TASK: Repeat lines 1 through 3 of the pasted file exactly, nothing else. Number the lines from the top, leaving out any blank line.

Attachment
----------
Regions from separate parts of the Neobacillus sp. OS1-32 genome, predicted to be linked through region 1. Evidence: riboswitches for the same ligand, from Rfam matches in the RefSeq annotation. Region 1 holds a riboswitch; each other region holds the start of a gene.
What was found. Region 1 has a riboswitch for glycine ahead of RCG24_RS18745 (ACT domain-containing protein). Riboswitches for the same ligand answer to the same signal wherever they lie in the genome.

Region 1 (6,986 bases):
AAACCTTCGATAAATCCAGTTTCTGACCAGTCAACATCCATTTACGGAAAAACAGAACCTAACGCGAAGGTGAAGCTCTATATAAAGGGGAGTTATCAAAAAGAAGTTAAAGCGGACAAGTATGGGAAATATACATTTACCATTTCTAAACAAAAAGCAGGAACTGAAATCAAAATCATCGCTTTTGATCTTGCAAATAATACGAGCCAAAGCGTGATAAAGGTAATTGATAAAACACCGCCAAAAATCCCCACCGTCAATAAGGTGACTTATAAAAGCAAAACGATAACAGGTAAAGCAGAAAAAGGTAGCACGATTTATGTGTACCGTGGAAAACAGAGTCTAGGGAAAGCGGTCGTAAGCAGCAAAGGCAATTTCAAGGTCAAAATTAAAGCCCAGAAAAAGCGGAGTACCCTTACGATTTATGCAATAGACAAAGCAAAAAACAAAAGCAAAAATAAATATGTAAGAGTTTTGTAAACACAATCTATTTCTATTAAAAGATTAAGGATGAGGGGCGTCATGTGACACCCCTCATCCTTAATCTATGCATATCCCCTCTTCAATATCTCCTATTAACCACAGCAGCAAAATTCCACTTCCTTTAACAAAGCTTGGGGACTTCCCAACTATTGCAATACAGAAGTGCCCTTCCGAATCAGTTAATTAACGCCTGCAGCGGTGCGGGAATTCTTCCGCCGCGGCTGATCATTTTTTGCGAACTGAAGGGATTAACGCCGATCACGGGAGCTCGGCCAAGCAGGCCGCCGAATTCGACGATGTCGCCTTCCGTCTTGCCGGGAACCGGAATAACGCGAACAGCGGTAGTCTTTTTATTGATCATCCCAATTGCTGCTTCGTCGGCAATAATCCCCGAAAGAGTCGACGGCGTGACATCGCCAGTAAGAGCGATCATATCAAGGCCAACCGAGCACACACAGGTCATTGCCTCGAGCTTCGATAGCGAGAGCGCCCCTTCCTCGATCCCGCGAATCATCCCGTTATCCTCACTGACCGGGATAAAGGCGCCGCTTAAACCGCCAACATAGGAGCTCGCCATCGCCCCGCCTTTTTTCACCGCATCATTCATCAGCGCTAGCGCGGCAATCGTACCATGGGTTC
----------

Regions from separate parts of the Neobacillus sp. OS1-32 genome, predicted to be linked through region 1. Evidence: riboswitches for the same ligand, from Rfam matches in the RefSeq annotation. Region 1 holds a riboswitch; each other region holds the start of a gene.
What was found. Region 1 has a riboswitch for glycine ahead of RCG24_RS18745 (ACT domain-containing protein). Riboswitches for the same ligand answer to the same signal wherever they lie in the genome.

Region 1 (6,986 bases):